This student written piece of work is one of many that can be found in our GCSE Psychology section.

Found what you're looking for?

  • Start learning 29% faster today
  • 150,000+ documents available
  • Just £6.99 a month

Here's what a star student thought of this essay

4 star(s)

Response to the question

This is a deceptively hard question that many would believe to be quite easy in it's apparent straight-fowardness, but it is a very vague question that requires a huge amount of knowledge and understanding of the fundamentals of the principles ...

Read full review

Response to the question

This is a deceptively hard question that many would believe to be quite easy in it's apparent straight-fowardness, but it is a very vague question that requires a huge amount of knowledge and understanding of the fundamentals of the principles Psychology bases itself on to answer correctly. This candidate does a very good job though I feel they spend a little too much time talking about the inception of Psychology rather than what it means in today's society. It is not a requirement to focus on the birth of Psychology at lengths so the first quarter of the essay elicits very few marks as it is an example of where what is written is good but does not focus on the question; candidates must avoid this as even if what is written is right, it is a waste of time if it does not pertain to the proposed question.

Level of analysis

The Level of Analysis is sound. I like the different approaches that candidate makes in considering how Psychology is thought of and what practises it endorses. It outlines (quite vaguely) the different approaches and perspectives to Psychology but also identifies the link that strings them all together, suggesting that Psychology is a science of behaviour and explaining that behaviour.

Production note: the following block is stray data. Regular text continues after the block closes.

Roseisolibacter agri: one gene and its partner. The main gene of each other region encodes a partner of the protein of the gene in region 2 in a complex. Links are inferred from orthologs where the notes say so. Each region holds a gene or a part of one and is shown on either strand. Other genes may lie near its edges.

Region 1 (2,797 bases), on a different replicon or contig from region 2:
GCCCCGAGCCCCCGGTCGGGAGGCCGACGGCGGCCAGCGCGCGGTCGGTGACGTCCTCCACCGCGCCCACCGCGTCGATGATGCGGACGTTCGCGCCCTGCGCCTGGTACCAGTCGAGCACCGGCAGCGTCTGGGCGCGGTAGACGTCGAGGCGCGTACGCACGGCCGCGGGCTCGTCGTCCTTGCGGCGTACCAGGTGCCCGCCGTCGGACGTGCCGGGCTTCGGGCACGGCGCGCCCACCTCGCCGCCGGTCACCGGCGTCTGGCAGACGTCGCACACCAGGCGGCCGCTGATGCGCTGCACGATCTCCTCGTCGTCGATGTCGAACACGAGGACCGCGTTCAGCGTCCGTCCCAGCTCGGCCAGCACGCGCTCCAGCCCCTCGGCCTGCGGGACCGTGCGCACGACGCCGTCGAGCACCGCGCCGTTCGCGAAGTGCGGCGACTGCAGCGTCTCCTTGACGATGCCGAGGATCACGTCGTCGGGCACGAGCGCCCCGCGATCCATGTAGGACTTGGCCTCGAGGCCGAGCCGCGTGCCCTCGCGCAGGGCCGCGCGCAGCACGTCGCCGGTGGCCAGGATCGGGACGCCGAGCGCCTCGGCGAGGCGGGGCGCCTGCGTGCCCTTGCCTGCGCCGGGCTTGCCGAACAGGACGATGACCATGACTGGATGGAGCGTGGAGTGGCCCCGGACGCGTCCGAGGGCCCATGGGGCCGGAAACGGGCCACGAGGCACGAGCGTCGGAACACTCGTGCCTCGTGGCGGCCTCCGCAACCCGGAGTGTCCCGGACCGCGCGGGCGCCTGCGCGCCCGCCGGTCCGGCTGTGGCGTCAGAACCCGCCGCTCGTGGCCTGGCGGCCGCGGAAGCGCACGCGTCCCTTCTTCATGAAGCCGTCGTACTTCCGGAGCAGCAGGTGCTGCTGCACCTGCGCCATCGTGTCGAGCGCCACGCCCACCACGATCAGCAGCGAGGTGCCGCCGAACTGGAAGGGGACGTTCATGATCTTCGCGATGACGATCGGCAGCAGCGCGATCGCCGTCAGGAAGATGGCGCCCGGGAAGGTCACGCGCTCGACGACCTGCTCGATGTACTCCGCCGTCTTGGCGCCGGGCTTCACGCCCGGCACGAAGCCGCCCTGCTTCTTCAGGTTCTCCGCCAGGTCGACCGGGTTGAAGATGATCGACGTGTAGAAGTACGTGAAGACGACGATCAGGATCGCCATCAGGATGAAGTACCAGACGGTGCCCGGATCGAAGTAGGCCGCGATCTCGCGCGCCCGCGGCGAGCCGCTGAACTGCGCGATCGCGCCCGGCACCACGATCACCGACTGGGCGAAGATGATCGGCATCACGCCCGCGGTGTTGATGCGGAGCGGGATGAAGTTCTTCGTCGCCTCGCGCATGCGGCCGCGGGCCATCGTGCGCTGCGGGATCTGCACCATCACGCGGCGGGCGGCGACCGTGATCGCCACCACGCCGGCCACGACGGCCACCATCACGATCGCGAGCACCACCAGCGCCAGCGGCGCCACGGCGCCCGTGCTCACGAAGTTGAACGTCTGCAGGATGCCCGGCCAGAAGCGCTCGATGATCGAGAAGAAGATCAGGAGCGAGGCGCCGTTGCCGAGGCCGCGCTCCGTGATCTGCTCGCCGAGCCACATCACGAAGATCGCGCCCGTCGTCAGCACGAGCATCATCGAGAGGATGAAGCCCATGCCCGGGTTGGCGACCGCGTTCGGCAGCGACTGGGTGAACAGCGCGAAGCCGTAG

To improve on this section, the candidate could look to explaining why their is a "fierce controversy" around the belief that Psychology is or isn't a science. They might consider how it qualifies as a science; what is a science and how is one identified; why might Psychology not be objective. The qualities of a science is that the investigations conducted are objective, replicable and have a provable hypothesis, and so of course, some studies instantly contradict the requirements of scientific merit (here would be a good place to provide examples). In fact, the one main issue I have with this essay is the lack of examples of psychological research that could've fortified the explanations of Psychology. With so much effort put into the different explanations and approaches, a few good studies clearly defining the differences between the approaches (e.g. Milgram for Social; Brunner, et al. for Biological; Loftus & Palmer for Cognitive; Farrington, et al. for Developmental, etc.). This would show the examiners a greater knowledge of Psychology and how to apply theory into practice.

Quality of writing

The Quality of Written Communication (QWC) is good. The candidate approaches specialist vocabulary well and maintains accurate spelling and grammar throughout their answer. The use of more complex punctuation could lead to a more confident-sounding answer though, so incorporating semi-colons and colons would prove a good idea if candidates were looking to bump up their QWC marks.

Did you find this review helpful? Join our team of reviewers and help other students learn

Reviewed by sydneyhopcroft 24/03/2012